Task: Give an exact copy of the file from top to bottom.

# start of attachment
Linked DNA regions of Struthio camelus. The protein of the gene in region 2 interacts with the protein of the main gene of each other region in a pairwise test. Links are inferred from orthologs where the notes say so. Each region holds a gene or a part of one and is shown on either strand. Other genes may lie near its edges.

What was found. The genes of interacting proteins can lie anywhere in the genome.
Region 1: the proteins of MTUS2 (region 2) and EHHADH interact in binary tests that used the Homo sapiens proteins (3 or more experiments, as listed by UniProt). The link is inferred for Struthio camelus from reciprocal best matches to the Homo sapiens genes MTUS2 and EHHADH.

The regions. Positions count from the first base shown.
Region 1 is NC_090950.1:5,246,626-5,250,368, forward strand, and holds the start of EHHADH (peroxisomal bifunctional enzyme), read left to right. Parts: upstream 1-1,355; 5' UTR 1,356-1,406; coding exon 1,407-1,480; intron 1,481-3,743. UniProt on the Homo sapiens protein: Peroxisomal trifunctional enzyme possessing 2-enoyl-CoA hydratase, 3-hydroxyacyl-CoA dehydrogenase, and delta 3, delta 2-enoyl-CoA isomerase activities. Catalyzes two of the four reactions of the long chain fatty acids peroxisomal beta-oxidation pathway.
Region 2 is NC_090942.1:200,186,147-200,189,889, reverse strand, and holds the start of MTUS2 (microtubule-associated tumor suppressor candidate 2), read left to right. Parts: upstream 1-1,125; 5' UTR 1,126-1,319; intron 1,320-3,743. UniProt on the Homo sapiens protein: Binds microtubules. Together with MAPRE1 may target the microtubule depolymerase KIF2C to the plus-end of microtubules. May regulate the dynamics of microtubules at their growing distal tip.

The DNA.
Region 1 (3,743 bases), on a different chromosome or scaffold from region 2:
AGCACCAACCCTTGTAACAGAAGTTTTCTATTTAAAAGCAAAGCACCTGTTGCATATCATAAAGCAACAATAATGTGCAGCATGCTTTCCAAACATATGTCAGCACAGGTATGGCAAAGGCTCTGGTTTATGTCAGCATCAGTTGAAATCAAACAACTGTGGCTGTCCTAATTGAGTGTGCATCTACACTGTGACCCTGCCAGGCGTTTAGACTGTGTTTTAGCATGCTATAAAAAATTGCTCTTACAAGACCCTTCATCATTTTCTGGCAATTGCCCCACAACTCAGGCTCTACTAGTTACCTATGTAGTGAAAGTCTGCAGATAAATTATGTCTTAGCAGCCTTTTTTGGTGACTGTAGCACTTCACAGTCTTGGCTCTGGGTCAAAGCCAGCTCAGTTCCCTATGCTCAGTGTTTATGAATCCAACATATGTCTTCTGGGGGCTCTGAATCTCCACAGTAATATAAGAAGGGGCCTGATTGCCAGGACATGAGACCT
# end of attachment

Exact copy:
Linked DNA regions of Struthio camelus. The protein of the gene in region 2 interacts with the protein of the main gene of each other region in a pairwise test. Links are inferred from orthologs where the notes say so. Each region holds a gene or a part of one and is shown on either strand. Other genes may lie near its edges.

What was found. The genes of interacting proteins can lie anywhere in the genome.
Region 1: the proteins of MTUS2 (region 2) and EHHADH interact in binary tests that used the Homo sapiens proteins (3 or more experiments, as listed by UniProt). The link is inferred for Struthio camelus from reciprocal best matches to the Homo sapiens genes MTUS2 and EHHADH.

The regions. Positions count from the first base shown.
Region 1 is NC_090950.1:5,246,626-5,250,368, forward strand, and holds the start of EHHADH (peroxisomal bifunctional enzyme), read left to right. Parts: upstream 1-1,355; 5' UTR 1,356-1,406; coding exon 1,407-1,480; intron 1,481-3,743. UniProt on the Homo sapiens protein: Peroxisomal trifunctional enzyme possessing 2-enoyl-CoA hydratase, 3-hydroxyacyl-CoA dehydrogenase, and delta 3, delta 2-enoyl-CoA isomerase activities. Catalyzes two of the four reactions of the long chain fatty acids peroxisomal beta-oxidation pathway.
Region 2 is NC_090942.1:200,186,147-200,189,889, reverse strand, and holds the start of MTUS2 (microtubule-associated tumor suppressor candidate 2), read left to right. Parts: upstream 1-1,125; 5' UTR 1,126-1,319; intron 1,320-3,743. UniProt on the Homo sapiens protein: Binds microtubules. Together with MAPRE1 may target the microtubule depolymerase KIF2C to the plus-end of microtubules. May regulate the dynamics of microtubules at their growing distal tip.

The DNA.
Region 1 (3,743 bases), on a different chromosome or scaffold from region 2:
AGCACCAACCCTTGTAACAGAAGTTTTCTATTTAAAAGCAAAGCACCTGTTGCATATCATAAAGCAACAATAATGTGCAGCATGCTTTCCAAACATATGTCAGCACAGGTATGGCAAAGGCTCTGGTTTATGTCAGCATCAGTTGAAATCAAACAACTGTGGCTGTCCTAATTGAGTGTGCATCTACACTGTGACCCTGCCAGGCGTTTAGACTGTGTTTTAGCATGCTATAAAAAATTGCTCTTACAAGACCCTTCATCATTTTCTGGCAATTGCCCCACAACTCAGGCTCTACTAGTTACCTATGTAGTGAAAGTCTGCAGATAAATTATGTCTTAGCAGCCTTTTTTGGTGACTGTAGCACTTCACAGTCTTGGCTCTGGGTCAAAGCCAGCTCAGTTCCCTATGCTCAGTGTTTATGAATCCAACATATGTCTTCTGGGGGCTCTGAATCTCCACAGTAATATAAGAAGGGGCCTGATTGCCAGGACATGAGACCT